Moose Country Minute – September 10 2016


As so-called outdoors types, we rightly worry about invasive species but sometimes I worry more about the cure.

A few weeks ago, I told of how they are re-introducing massive alligator gar to lakes in the U.S. northeast, a fish that grows as long as a car, because they like to gobble up Asian carp.

I think this is good, but who really knows?

The other day, I read of how the Canadian Forest Service is again set to release thousands of parasitic wasps in the Ottawa area to deal with the emerald ash borer, an invasive beetle that is decimating ash trees.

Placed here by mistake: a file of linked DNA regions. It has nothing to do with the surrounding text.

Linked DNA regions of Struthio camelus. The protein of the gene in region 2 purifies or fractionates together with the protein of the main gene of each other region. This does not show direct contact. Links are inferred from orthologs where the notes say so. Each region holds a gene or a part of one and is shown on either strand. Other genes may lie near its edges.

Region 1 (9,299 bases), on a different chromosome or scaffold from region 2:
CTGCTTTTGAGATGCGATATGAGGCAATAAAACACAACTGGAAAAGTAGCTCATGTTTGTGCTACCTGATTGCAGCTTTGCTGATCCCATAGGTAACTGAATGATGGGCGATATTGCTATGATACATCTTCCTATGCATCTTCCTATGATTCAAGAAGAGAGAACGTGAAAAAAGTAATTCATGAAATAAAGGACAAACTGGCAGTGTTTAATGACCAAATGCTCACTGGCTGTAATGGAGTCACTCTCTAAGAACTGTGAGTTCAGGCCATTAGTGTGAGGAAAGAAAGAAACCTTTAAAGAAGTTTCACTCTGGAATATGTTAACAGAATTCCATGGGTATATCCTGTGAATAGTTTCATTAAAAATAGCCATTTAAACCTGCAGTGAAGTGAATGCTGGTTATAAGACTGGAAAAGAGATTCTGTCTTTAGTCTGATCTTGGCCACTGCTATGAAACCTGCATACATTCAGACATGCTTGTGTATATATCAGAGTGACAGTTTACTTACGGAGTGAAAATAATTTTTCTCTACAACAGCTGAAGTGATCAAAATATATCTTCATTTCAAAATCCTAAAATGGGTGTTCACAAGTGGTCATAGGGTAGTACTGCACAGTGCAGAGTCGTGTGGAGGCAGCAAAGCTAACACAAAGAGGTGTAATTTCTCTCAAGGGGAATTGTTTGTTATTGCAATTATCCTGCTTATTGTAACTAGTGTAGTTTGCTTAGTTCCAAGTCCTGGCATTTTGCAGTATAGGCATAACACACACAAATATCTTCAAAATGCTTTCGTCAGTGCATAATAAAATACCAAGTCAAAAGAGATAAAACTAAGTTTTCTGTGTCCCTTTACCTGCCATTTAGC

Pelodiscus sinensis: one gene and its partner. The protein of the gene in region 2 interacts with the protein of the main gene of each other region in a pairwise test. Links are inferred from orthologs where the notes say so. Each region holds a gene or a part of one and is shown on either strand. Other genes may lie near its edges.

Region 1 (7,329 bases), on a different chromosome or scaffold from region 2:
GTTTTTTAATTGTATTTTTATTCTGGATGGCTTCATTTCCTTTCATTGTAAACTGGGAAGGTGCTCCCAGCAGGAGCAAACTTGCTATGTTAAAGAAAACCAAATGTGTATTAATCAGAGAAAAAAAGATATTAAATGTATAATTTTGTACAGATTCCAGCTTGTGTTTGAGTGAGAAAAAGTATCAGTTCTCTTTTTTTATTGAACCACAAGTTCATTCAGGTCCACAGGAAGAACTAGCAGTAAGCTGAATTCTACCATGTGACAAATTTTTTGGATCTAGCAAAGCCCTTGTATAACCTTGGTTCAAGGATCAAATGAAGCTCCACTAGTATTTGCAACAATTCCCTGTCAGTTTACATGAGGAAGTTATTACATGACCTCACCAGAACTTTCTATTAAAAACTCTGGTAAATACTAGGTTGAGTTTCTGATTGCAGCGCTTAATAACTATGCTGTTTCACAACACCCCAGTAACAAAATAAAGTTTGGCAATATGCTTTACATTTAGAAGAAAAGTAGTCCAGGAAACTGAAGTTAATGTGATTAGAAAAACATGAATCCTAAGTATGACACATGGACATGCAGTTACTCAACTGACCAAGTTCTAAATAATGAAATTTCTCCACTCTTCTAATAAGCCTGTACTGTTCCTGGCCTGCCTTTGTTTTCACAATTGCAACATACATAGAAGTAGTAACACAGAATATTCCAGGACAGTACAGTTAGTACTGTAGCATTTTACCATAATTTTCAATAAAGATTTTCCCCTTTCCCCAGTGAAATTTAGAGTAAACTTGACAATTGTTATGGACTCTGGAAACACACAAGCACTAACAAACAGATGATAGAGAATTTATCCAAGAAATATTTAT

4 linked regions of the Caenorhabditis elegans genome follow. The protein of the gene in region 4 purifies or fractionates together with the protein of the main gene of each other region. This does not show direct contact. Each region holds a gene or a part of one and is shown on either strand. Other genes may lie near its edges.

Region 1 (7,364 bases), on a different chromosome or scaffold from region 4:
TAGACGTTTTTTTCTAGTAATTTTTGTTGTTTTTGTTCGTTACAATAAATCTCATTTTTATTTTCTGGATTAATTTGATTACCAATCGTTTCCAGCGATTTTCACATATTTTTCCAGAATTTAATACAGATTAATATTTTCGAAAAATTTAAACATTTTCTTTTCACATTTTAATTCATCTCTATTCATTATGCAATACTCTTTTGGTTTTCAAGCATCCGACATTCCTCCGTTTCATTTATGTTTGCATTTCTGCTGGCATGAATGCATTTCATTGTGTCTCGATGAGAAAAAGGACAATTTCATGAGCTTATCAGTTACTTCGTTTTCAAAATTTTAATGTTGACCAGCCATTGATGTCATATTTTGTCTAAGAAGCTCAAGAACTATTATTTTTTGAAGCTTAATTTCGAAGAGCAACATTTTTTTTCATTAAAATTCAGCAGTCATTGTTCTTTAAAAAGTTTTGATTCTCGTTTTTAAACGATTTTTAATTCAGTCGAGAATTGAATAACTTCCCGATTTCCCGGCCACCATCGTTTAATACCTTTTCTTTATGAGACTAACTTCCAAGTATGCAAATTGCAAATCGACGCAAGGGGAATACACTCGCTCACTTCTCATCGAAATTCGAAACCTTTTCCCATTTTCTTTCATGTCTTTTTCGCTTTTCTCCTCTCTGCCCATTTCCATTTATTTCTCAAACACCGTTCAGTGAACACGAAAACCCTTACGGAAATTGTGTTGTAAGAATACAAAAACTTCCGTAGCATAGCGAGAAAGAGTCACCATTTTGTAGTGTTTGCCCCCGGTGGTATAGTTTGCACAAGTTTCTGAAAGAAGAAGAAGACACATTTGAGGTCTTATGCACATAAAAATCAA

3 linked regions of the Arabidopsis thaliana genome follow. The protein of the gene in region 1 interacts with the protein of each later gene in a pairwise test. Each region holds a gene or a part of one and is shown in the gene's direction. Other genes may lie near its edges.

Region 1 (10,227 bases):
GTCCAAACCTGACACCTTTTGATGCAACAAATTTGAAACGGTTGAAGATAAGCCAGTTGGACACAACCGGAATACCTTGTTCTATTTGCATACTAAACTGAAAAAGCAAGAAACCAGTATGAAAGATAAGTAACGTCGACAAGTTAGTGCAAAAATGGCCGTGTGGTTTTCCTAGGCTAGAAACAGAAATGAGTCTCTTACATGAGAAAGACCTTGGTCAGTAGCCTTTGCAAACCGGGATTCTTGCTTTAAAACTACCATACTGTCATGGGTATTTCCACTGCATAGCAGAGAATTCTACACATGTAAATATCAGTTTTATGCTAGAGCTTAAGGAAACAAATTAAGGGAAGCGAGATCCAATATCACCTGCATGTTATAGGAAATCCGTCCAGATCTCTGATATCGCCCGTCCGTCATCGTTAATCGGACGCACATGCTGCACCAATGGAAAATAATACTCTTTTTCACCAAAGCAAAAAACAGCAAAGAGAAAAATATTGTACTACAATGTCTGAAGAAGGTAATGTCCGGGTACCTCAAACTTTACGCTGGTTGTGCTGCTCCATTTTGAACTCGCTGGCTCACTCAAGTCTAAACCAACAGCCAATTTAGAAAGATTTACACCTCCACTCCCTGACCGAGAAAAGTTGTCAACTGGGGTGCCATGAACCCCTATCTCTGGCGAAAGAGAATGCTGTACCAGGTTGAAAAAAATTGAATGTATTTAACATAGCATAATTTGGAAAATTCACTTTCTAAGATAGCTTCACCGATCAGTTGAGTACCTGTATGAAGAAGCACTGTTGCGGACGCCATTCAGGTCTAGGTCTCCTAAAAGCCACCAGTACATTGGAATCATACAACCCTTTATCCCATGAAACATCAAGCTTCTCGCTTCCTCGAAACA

Now, I hate wasps, and have never met a wasp nest that I don’t want to bomb with toxic chemicals.

But what about this baby? Apparently this parasitic wasp just loves emerald ash bore beetles, but how they kill them I wouldn’t wish on my worst enemy — except wasps, that is.

What these wasps do is drill into trees and park their eggs on the beetle larva, and then when the wasp eggs become larvae themselves, they eat the beetle from the inside out.

These parasitic wasps, unfortunately, are like most things in our country. They’re made in China, although the ones being set loose in Ottawa will be provided by the U.S. Department of Agriculture.

Maybe Justin Trudeau will bring back the real deal when he returns from his trade mission in China.

He seems to like photo ops, and this would be a dandy.

In the meantime, I am pleased to report that these parasitic wasps apparently do not sting..

They are stingless wasps.

Who would have thunk that was possible?



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